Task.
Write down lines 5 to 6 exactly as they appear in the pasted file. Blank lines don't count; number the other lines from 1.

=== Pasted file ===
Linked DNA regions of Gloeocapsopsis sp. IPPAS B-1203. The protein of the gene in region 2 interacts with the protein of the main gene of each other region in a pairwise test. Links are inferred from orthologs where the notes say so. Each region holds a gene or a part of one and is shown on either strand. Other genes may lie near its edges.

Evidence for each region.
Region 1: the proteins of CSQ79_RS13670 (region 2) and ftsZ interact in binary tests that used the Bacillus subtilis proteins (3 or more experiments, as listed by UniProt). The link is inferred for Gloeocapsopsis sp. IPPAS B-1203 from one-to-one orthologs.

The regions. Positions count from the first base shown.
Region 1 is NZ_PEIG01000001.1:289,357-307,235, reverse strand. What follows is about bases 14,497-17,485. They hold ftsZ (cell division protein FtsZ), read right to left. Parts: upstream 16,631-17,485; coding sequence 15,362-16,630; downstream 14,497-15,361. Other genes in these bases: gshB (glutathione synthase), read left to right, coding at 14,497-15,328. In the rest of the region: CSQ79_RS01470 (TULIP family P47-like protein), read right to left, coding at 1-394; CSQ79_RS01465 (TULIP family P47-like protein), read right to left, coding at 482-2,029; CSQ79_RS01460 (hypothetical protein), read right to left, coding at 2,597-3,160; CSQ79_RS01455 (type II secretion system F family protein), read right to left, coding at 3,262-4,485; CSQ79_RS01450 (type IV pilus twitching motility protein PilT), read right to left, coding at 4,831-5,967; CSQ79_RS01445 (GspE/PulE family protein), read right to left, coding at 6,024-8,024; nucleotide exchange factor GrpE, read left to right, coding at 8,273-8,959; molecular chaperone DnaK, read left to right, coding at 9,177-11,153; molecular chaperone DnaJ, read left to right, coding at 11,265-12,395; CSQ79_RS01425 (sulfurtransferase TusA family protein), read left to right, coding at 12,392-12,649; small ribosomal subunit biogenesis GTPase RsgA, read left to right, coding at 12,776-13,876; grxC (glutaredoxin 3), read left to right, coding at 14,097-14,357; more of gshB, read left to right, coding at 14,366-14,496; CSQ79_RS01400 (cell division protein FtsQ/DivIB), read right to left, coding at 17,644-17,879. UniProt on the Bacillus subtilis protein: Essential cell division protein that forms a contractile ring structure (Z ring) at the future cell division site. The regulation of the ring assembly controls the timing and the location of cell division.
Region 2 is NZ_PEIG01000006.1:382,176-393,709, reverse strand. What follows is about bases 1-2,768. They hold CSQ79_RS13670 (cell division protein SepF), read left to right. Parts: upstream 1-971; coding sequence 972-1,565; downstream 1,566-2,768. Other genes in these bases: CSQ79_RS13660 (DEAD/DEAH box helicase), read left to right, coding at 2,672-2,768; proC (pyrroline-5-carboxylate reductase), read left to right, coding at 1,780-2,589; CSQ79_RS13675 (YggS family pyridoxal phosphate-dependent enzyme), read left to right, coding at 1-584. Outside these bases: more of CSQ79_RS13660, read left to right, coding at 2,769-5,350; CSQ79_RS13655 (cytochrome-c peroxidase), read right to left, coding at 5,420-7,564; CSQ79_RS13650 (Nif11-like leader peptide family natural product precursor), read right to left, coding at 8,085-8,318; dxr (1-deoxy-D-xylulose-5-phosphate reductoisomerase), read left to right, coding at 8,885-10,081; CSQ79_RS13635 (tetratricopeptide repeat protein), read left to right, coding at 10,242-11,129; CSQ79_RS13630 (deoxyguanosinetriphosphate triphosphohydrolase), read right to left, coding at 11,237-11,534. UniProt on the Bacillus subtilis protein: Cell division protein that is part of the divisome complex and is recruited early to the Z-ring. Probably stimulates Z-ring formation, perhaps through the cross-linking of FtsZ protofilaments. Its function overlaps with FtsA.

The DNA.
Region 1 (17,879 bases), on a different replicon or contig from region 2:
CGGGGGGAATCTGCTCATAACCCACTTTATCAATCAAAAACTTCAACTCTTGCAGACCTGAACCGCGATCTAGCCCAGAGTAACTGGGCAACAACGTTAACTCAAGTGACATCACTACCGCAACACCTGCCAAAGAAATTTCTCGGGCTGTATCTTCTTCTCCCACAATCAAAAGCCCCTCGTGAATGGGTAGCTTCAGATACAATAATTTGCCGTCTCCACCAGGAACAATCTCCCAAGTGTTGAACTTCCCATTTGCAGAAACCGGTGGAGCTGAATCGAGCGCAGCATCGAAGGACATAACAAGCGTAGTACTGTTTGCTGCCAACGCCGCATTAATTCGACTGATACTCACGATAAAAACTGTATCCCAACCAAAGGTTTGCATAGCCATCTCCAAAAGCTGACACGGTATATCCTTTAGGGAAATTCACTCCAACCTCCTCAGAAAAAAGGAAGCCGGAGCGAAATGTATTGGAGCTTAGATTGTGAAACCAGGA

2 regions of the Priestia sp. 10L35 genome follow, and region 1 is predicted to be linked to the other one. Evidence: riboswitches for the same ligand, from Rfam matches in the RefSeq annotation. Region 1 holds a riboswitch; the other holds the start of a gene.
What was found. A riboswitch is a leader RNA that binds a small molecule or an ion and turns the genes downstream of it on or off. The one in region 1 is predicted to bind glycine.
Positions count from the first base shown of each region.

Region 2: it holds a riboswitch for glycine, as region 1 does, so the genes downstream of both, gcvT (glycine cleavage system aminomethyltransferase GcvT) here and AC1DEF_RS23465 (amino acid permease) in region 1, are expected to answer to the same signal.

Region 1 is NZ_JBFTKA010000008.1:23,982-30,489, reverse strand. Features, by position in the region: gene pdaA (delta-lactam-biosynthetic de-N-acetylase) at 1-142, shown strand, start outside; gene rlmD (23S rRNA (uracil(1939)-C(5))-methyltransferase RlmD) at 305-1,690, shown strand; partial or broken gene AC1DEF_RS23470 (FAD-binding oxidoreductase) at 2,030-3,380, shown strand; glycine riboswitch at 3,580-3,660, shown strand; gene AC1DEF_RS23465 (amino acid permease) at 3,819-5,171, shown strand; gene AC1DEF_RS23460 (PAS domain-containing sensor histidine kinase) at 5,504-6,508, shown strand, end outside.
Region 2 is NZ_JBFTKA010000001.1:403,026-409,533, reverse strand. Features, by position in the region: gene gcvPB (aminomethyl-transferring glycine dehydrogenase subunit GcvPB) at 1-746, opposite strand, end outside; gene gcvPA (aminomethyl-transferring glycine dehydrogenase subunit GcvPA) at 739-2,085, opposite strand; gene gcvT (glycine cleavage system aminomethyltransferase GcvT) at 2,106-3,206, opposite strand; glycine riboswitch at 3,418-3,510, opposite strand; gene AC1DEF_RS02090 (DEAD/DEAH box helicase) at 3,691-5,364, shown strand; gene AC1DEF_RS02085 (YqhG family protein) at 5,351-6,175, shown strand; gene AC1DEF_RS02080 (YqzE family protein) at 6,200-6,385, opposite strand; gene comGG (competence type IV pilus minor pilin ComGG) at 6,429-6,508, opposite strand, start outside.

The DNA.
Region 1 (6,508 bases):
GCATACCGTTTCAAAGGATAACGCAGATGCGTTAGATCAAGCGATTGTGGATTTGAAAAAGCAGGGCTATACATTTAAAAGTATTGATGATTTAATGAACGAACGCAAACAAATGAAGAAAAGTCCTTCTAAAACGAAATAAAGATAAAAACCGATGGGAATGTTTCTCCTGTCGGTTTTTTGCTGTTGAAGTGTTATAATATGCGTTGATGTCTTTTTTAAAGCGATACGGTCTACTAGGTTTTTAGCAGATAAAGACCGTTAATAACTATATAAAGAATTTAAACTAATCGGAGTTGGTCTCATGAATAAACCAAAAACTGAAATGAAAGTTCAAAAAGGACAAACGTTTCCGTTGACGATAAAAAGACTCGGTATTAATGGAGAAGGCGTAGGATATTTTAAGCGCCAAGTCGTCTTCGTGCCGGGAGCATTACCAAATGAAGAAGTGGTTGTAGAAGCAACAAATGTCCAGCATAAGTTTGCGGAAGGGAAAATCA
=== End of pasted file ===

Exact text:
Region 1 is NZ_PEIG01000001.1:289,357-307,235, reverse strand. What follows is about bases 14,497-17,485. They hold ftsZ (cell division protein FtsZ), read right to left. Parts: upstream 16,631-17,485; coding sequence 15,362-16,630; downstream 14,497-15,361. Other genes in these bases: gshB (glutathione synthase), read left to right, coding at 14,497-15,328. In the rest of the region: CSQ79_RS01470 (TULIP family P47-like protein), read right to left, coding at 1-394; CSQ79_RS01465 (TULIP family P47-like protein), read right to left, coding at 482-2,029; CSQ79_RS01460 (hypothetical protein), read right to left, coding at 2,597-3,160; CSQ79_RS01455 (type II secretion system F family protein), read right to left, coding at 3,262-4,485; CSQ79_RS01450 (type IV pilus twitching motility protein PilT), read right to left, coding at 4,831-5,967; CSQ79_RS01445 (GspE/PulE family protein), read right to left, coding at 6,024-8,024; nucleotide exchange factor GrpE, read left to right, coding at 8,273-8,959; molecular chaperone DnaK, read left to right, coding at 9,177-11,153; molecular chaperone DnaJ, read left to right, coding at 11,265-12,395; CSQ79_RS01425 (sulfurtransferase TusA family protein), read left to right, coding at 12,392-12,649; small ribosomal subunit biogenesis GTPase RsgA, read left to right, coding at 12,776-13,876; grxC (glutaredoxin 3), read left to right, coding at 14,097-14,357; more of gshB, read left to right, coding at 14,366-14,496; CSQ79_RS01400 (cell division protein FtsQ/DivIB), read right to left, coding at 17,644-17,879. UniProt on the Bacillus subtilis protein: Essential cell division protein that forms a contractile ring structure (Z ring) at the future cell division site. The regulation of the ring assembly controls the timing and the location of cell division.
Region 2 is NZ_PEIG01000006.1:382,176-393,709, reverse strand. What follows is about bases 1-2,768. They hold CSQ79_RS13670 (cell division protein SepF), read left to right. Parts: upstream 1-971; coding sequence 972-1,565; downstream 1,566-2,768. Other genes in these bases: CSQ79_RS13660 (DEAD/DEAH box helicase), read left to right, coding at 2,672-2,768; proC (pyrroline-5-carboxylate reductase), read left to right, coding at 1,780-2,589; CSQ79_RS13675 (YggS family pyridoxal phosphate-dependent enzyme), read left to right, coding at 1-584. Outside these bases: more of CSQ79_RS13660, read left to right, coding at 2,769-5,350; CSQ79_RS13655 (cytochrome-c peroxidase), read right to left, coding at 5,420-7,564; CSQ79_RS13650 (Nif11-like leader peptide family natural product precursor), read right to left, coding at 8,085-8,318; dxr (1-deoxy-D-xylulose-5-phosphate reductoisomerase), read left to right, coding at 8,885-10,081; CSQ79_RS13635 (tetratricopeptide repeat protein), read left to right, coding at 10,242-11,129; CSQ79_RS13630 (deoxyguanosinetriphosphate triphosphohydrolase), read right to left, coding at 11,237-11,534. UniProt on the Bacillus subtilis protein: Cell division protein that is part of the divisome complex and is recruited early to the Z-ring. Probably stimulates Z-ring formation, perhaps through the cross-linking of FtsZ protofilaments. Its function overlaps with FtsA.